WASHINGTON (AP) — It’s not every day a presidential candidate will question the actions of the troops, and it may not make for smart politics. But that’s what Donald Trump did at a rally in North Carolina, when he seemed to accuse U.S. soldiers of making off with aid money meant for Iraq’s reconstruction.

The claim may have been eye-popping — but he was right.

Trump was on less solid ground when addressing a theory that the Obama administration worked with the group that grew into the Islamic State, which he did in a tweet.

A look at those claims and the facts behind them:

TRUMP: “Iraq, crooked as hell. How about bringing baskets of money, millions and millions of dollars and handing it out? I want to know, who are the soldiers that had that job, ’cause I think they’re living very well right now, whoever they may be.”

THE FACTS: Fraud and financial crime were rampant in Iraq during the 2003-2011 war, and at least a few U.S. military members were involved.

His broader point: The Obama administration should not have delivered the aid in easy-to-steal cash.

Investigators after the war concluded that the whereabouts of billions of dollars in U.S. money for reconstruction projects remained unknown.

The U.S. government, including the military, handed out huge sums of cash to reconstruct and run the country. Initially this included billions of dollars in Iraqi oil revenue that flowed into a U.S.-administered account called the Development Fund for Iraq, or DFI. “In 2003 and 2004, more than $10 billion in DFI cash was flown to Baghdad on U.S. military aircraft in the form of massive shrink-wrapped bundles of $100 bills stored on large pallets,” the Special Inspector General for Iraq Reconstruction wrote in the final report in 2013.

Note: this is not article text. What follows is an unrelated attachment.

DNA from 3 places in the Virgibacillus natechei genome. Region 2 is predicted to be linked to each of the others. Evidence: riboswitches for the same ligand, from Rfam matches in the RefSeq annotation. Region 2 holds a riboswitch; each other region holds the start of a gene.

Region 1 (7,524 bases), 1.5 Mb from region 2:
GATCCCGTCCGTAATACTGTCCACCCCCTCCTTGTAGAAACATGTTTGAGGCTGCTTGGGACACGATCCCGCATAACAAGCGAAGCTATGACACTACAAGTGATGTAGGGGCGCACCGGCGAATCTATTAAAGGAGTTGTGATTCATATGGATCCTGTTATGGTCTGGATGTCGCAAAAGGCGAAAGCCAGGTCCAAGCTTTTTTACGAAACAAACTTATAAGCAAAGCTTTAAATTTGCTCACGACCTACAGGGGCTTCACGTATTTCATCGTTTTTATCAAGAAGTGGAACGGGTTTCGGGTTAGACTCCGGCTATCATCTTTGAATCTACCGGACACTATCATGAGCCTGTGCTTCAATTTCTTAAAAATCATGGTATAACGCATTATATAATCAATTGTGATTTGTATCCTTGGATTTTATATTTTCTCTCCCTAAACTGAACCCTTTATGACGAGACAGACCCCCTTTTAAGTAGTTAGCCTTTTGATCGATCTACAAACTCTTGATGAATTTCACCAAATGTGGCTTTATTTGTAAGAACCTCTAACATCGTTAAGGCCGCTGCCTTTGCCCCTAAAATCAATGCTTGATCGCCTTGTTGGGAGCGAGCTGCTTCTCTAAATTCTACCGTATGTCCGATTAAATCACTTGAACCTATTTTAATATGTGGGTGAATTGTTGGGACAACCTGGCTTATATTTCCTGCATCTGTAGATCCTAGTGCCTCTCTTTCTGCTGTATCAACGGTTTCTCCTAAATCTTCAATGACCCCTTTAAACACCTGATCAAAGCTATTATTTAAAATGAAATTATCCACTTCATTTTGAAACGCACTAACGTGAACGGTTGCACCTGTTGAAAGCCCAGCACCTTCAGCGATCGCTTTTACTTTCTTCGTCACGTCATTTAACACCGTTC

Dozens of criminal cases of fraud, waste and abuse of U.S. reconstruction funds were documented in the ensuring years by the special inspector general. The accused included not just Iraqi and American government officials but also U.S. and other contractors and subcontractors.

In what the special inspector general called the most significant criminal conspiracy case uncovered involving Iraq reconstruction funds, a U.S. contracting officer based in Kuwait, John Cockerham, was accused of receiving more than $9 million in kickbacks from companies or individuals in return for contract awards. Cockerham, a former U.S. Army major, pleaded guilty to bribery and money laundering and in December 2009 was sentenced to 17.5 years in prison and ordered to pay $9.6 million in restitution.

U.S. Army Major Charles E. Sublett, 46, of Huntsville, Alabama, was convicted on charges related to his smuggling of more than $100,000 in currency, concealed in a shipping package, into the United States from Iraq in January 2005.

Trump’s comment infuriated some veterans. His spokeswoman, Hope Hicks, said later that Trump was referring to Iraqi soldiers. But he’s brought up theft by U.S. military personnel before and his latest comment was in the context of soldiers bringing “baskets” of money from Washington.


TRUMP: “Media fell all over themselves criticizing what DonaldTrump ‘may have insinuated about @POTUS.’ But he’s right.” — In tweet linking to a story alleging the Obama administration supported al-Qaida in Iraq, forerunner of the Islamic State. POTUS means President of the United States.

THE FACTS: With his tweet, posted either by Trump or someone on his staff, he endorsed a theory that is not supported by the document cited in the report by Brietbart News. Nowhere does the secret 2012 Defense Intelligence Agency analysis state that the U.S. was directly in league with al-Qaida in Iraq. Instead, it states generally what was widely known at the time — that “the West, Gulf countries, and Turkey support the opposition” to the Syrian government of Bashar Assad.

That opposition included al-Qaida in Iraq, along with many other anti-Assad factions. But whether the U.S. cooperated with figures from that group or steered around them is not addressed in the document. IS has since become the primary target of the U.S. in the region; at the time, Assad was.


AP News Researcher Monika Mathur contributed to this report.

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